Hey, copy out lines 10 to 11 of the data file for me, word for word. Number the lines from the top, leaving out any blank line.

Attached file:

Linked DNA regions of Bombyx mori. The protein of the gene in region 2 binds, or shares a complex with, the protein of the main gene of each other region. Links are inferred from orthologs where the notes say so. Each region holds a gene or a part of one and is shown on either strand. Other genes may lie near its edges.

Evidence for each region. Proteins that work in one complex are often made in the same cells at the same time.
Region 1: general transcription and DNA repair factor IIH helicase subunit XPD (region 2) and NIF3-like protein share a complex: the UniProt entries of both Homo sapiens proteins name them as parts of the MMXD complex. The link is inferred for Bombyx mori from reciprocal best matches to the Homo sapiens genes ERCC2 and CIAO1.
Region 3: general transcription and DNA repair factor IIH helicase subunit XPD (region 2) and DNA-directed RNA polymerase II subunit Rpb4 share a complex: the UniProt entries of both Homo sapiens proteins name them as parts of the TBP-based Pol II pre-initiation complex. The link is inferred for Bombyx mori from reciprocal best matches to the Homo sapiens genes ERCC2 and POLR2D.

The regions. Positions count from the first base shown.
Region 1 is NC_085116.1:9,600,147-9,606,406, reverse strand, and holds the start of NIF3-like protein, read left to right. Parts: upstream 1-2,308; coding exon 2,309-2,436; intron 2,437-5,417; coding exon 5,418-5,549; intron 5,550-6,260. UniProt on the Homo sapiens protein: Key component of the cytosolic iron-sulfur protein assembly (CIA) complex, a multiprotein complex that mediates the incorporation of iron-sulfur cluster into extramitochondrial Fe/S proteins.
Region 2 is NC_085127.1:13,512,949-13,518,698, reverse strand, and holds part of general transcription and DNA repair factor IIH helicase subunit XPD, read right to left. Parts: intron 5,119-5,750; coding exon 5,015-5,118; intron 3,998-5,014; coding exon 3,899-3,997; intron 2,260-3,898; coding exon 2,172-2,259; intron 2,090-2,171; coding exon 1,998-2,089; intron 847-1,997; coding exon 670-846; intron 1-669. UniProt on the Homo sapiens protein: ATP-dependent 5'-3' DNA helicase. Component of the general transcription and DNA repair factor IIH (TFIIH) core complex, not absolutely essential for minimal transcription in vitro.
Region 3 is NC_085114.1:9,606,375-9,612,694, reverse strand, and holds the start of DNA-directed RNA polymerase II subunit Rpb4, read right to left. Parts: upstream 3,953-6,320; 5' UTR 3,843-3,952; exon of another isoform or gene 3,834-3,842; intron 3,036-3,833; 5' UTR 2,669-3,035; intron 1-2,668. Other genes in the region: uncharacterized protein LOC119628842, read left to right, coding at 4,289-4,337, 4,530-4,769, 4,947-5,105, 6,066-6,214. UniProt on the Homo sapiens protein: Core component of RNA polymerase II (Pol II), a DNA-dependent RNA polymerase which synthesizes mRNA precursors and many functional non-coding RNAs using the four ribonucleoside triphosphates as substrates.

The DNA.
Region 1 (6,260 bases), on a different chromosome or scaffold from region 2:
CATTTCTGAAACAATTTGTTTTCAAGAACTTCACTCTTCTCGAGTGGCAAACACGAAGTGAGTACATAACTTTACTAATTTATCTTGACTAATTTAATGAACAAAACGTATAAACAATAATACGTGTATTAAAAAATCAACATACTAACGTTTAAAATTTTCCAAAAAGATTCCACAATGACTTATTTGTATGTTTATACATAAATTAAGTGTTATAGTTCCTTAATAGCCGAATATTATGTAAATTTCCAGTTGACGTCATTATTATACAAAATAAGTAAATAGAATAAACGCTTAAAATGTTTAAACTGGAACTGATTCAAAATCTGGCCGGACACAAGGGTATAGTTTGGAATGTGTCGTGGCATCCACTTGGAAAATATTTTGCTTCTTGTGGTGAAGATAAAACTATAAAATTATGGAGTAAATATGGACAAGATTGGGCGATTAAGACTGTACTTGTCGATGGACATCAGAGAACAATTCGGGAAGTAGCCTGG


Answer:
Region 1 (6,260 bases), on a different chromosome or scaffold from region 2:
CATTTCTGAAACAATTTGTTTTCAAGAACTTCACTCTTCTCGAGTGGCAAACACGAAGTGAGTACATAACTTTACTAATTTATCTTGACTAATTTAATGAACAAAACGTATAAACAATAATACGTGTATTAAAAAATCAACATACTAACGTTTAAAATTTTCCAAAAAGATTCCACAATGACTTATTTGTATGTTTATACATAAATTAAGTGTTATAGTTCCTTAATAGCCGAATATTATGTAAATTTCCAGTTGACGTCATTATTATACAAAATAAGTAAATAGAATAAACGCTTAAAATGTTTAAACTGGAACTGATTCAAAATCTGGCCGGACACAAGGGTATAGTTTGGAATGTGTCGTGGCATCCACTTGGAAAATATTTTGCTTCTTGTGGTGAAGATAAAACTATAAAATTATGGAGTAAATATGGACAAGATTGGGCGATTAAGACTGTACTTGTCGATGGACATCAGAGAACAATTCGGGAAGTAGCCTGG